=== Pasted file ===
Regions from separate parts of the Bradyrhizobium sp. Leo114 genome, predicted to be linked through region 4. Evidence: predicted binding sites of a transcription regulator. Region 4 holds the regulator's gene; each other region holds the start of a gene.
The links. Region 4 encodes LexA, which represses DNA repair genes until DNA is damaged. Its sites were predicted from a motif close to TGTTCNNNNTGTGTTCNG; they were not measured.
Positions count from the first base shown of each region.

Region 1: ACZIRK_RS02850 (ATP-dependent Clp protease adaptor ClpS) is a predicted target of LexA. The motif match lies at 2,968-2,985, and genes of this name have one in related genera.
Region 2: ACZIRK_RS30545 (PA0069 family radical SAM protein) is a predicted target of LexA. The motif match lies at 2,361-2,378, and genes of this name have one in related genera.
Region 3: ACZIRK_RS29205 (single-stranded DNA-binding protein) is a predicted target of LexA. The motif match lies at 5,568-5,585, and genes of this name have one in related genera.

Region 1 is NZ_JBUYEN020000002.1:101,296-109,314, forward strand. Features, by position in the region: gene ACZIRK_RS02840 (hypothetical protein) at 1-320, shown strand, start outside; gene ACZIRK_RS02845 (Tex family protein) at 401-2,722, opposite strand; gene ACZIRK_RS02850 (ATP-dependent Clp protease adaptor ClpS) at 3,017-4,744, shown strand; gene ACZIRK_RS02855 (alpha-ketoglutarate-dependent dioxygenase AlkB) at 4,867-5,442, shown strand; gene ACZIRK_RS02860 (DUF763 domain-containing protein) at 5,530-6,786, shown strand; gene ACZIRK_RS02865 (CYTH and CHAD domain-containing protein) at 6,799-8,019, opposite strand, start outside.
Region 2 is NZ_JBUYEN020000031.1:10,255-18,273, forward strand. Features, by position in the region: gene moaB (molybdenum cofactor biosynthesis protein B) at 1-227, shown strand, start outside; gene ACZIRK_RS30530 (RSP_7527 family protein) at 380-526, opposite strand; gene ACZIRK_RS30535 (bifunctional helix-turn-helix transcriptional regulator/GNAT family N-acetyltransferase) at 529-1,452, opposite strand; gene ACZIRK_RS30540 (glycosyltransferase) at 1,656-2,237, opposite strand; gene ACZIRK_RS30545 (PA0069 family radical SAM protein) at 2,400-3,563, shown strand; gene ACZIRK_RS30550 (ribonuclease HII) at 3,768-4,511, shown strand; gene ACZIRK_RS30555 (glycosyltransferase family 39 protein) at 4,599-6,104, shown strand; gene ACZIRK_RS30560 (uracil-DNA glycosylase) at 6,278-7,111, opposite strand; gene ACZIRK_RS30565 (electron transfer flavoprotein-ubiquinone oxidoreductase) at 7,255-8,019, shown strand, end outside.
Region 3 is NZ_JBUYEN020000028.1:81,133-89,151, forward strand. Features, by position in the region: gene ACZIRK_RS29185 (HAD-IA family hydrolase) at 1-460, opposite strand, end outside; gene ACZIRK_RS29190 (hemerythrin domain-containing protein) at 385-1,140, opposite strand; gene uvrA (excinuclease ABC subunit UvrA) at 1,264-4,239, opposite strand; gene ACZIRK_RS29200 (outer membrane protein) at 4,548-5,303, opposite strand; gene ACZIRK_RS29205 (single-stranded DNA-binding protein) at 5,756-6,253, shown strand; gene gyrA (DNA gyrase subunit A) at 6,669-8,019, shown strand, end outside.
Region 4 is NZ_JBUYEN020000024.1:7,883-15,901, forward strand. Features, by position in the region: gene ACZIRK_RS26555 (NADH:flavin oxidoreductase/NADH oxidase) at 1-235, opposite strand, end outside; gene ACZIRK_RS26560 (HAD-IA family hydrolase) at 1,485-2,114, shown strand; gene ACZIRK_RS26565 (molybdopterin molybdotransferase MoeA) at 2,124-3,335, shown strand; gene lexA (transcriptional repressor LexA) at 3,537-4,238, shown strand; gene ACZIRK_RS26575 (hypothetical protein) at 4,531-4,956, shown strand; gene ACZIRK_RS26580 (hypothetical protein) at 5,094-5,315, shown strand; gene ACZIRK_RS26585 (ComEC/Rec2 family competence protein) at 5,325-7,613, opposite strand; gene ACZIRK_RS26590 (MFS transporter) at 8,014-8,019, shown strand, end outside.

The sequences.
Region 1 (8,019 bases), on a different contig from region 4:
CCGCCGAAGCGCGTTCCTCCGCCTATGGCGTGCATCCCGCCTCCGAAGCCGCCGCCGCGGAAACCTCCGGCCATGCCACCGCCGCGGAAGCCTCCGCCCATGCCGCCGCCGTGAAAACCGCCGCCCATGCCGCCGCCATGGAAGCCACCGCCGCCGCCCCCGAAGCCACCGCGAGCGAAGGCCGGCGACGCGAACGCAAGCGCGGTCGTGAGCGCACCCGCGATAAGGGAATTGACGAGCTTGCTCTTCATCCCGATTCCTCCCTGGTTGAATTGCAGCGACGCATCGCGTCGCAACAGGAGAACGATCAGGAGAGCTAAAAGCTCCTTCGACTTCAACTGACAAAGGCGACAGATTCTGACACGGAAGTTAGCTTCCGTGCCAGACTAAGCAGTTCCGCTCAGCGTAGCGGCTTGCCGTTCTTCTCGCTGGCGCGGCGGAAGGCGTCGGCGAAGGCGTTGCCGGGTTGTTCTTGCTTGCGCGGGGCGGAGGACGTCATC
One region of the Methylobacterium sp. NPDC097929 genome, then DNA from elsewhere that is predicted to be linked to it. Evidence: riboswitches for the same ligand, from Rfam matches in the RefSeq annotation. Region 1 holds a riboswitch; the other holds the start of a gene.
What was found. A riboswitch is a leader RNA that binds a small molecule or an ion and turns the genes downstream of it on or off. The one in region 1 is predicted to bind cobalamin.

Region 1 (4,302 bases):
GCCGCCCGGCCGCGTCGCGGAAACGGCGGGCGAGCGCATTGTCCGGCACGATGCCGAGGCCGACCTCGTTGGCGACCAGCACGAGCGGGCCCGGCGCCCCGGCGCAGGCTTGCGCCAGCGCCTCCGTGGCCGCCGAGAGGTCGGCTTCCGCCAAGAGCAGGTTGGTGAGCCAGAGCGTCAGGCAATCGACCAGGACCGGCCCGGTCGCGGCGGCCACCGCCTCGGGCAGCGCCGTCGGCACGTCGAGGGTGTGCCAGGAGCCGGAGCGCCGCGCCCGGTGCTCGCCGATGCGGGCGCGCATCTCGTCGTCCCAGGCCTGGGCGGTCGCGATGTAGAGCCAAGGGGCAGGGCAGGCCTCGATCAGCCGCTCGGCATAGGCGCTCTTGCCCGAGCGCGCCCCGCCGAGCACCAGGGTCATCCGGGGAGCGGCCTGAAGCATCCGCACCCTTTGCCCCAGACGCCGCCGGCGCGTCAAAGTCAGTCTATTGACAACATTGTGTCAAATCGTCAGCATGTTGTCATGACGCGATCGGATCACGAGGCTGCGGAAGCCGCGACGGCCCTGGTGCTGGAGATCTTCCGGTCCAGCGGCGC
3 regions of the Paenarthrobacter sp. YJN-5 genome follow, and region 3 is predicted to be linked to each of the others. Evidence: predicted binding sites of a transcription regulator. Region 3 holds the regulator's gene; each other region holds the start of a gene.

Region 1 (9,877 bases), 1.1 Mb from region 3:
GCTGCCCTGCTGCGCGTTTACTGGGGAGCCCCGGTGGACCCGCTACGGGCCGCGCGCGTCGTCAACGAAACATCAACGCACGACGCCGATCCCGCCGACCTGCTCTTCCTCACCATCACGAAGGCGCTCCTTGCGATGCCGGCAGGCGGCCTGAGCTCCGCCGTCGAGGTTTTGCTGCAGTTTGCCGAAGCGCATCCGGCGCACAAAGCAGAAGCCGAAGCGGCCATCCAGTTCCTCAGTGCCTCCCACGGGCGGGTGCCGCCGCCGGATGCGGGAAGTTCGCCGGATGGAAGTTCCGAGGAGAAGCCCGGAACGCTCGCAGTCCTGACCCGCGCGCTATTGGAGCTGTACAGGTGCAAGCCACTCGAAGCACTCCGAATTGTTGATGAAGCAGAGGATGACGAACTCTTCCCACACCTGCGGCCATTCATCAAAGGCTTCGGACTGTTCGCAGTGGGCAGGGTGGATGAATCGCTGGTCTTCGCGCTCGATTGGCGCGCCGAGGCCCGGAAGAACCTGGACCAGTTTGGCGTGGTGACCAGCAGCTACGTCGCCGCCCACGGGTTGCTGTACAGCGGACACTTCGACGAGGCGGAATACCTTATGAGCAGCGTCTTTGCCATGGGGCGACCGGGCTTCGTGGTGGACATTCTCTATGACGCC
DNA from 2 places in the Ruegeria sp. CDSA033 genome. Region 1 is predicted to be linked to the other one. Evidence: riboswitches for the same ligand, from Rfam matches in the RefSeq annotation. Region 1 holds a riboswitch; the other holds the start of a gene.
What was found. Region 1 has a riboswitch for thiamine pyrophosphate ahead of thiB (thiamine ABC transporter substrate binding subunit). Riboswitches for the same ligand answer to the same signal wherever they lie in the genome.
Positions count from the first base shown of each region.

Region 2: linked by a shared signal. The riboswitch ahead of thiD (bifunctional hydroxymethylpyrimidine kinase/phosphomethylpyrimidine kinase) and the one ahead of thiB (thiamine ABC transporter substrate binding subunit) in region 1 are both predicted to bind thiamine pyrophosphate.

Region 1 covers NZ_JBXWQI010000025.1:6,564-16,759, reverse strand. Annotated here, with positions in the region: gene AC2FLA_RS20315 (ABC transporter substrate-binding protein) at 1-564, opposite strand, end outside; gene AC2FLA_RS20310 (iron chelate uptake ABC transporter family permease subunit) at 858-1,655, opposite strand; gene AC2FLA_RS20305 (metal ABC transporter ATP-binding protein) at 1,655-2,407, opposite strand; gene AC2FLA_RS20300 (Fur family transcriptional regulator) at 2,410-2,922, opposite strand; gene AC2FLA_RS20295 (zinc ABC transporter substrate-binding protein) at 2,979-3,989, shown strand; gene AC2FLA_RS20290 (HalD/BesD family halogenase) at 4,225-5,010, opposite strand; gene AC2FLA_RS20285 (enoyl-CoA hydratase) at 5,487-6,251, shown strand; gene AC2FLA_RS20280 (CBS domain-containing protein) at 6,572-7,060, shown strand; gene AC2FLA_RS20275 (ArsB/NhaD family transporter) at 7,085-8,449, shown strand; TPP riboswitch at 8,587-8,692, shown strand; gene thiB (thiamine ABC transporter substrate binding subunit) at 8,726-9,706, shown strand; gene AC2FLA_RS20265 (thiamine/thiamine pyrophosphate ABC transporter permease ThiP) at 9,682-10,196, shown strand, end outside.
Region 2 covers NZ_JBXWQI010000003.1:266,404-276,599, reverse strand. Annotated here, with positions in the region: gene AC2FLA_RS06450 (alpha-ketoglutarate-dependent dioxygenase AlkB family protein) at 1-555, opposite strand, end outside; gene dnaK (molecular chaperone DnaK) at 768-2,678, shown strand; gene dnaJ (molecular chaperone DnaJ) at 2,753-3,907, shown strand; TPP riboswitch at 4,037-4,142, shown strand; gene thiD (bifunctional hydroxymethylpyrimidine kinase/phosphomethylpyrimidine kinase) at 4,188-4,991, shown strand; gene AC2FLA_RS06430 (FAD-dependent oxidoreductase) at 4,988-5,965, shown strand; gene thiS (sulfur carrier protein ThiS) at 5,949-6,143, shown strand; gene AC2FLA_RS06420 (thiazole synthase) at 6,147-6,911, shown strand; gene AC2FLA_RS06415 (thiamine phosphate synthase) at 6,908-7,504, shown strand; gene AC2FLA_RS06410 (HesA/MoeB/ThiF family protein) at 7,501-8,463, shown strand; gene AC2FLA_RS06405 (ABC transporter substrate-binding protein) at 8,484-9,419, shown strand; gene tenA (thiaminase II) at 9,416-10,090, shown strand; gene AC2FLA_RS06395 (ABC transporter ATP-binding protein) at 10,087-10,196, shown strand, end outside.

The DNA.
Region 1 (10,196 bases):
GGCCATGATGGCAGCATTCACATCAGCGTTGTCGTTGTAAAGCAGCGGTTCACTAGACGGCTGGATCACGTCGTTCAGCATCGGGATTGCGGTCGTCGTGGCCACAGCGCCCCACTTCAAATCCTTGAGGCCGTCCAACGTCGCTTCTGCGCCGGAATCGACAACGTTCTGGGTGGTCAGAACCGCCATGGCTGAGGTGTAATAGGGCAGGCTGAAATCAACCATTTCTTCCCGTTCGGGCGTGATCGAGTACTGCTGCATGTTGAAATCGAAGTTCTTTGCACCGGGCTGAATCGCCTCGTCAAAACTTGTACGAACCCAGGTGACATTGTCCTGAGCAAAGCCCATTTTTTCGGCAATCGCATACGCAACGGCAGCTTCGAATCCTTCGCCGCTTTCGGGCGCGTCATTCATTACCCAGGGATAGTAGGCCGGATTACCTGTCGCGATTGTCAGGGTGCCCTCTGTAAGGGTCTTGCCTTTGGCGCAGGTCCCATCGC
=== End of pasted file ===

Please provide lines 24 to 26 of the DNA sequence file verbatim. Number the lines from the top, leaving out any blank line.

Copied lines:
Region 2: linked by a shared signal. The riboswitch ahead of thiD (bifunctional hydroxymethylpyrimidine kinase/phosphomethylpyrimidine kinase) and the one ahead of thiB (thiamine ABC transporter substrate binding subunit) in region 1 are both predicted to bind thiamine pyrophosphate.

Region 1 covers NZ_JBXWQI010000025.1:6,564-16,759, reverse strand. Annotated here, with positions in the region: gene AC2FLA_RS20315 (ABC transporter substrate-binding protein) at 1-564, opposite strand, end outside; gene AC2FLA_RS20310 (iron chelate uptake ABC transporter family permease subunit) at 858-1,655, opposite strand; gene AC2FLA_RS20305 (metal ABC transporter ATP-binding protein) at 1,655-2,407, opposite strand; gene AC2FLA_RS20300 (Fur family transcriptional regulator) at 2,410-2,922, opposite strand; gene AC2FLA_RS20295 (zinc ABC transporter substrate-binding protein) at 2,979-3,989, shown strand; gene AC2FLA_RS20290 (HalD/BesD family halogenase) at 4,225-5,010, opposite strand; gene AC2FLA_RS20285 (enoyl-CoA hydratase) at 5,487-6,251, shown strand; gene AC2FLA_RS20280 (CBS domain-containing protein) at 6,572-7,060, shown strand; gene AC2FLA_RS20275 (ArsB/NhaD family transporter) at 7,085-8,449, shown strand; TPP riboswitch at 8,587-8,692, shown strand; gene thiB (thiamine ABC transporter substrate binding subunit) at 8,726-9,706, shown strand; gene AC2FLA_RS20265 (thiamine/thiamine pyrophosphate ABC transporter permease ThiP) at 9,682-10,196, shown strand, end outside.
Region 2 covers NZ_JBXWQI010000003.1:266,404-276,599, reverse strand. Annotated here, with positions in the region: gene AC2FLA_RS06450 (alpha-ketoglutarate-dependent dioxygenase AlkB family protein) at 1-555, opposite strand, end outside; gene dnaK (molecular chaperone DnaK) at 768-2,678, shown strand; gene dnaJ (molecular chaperone DnaJ) at 2,753-3,907, shown strand; TPP riboswitch at 4,037-4,142, shown strand; gene thiD (bifunctional hydroxymethylpyrimidine kinase/phosphomethylpyrimidine kinase) at 4,188-4,991, shown strand; gene AC2FLA_RS06430 (FAD-dependent oxidoreductase) at 4,988-5,965, shown strand; gene thiS (sulfur carrier protein ThiS) at 5,949-6,143, shown strand; gene AC2FLA_RS06420 (thiazole synthase) at 6,147-6,911, shown strand; gene AC2FLA_RS06415 (thiamine phosphate synthase) at 6,908-7,504, shown strand; gene AC2FLA_RS06410 (HesA/MoeB/ThiF family protein) at 7,501-8,463, shown strand; gene AC2FLA_RS06405 (ABC transporter substrate-binding protein) at 8,484-9,419, shown strand; gene tenA (thiaminase II) at 9,416-10,090, shown strand; gene AC2FLA_RS06395 (ABC transporter ATP-binding protein) at 10,087-10,196, shown strand, end outside.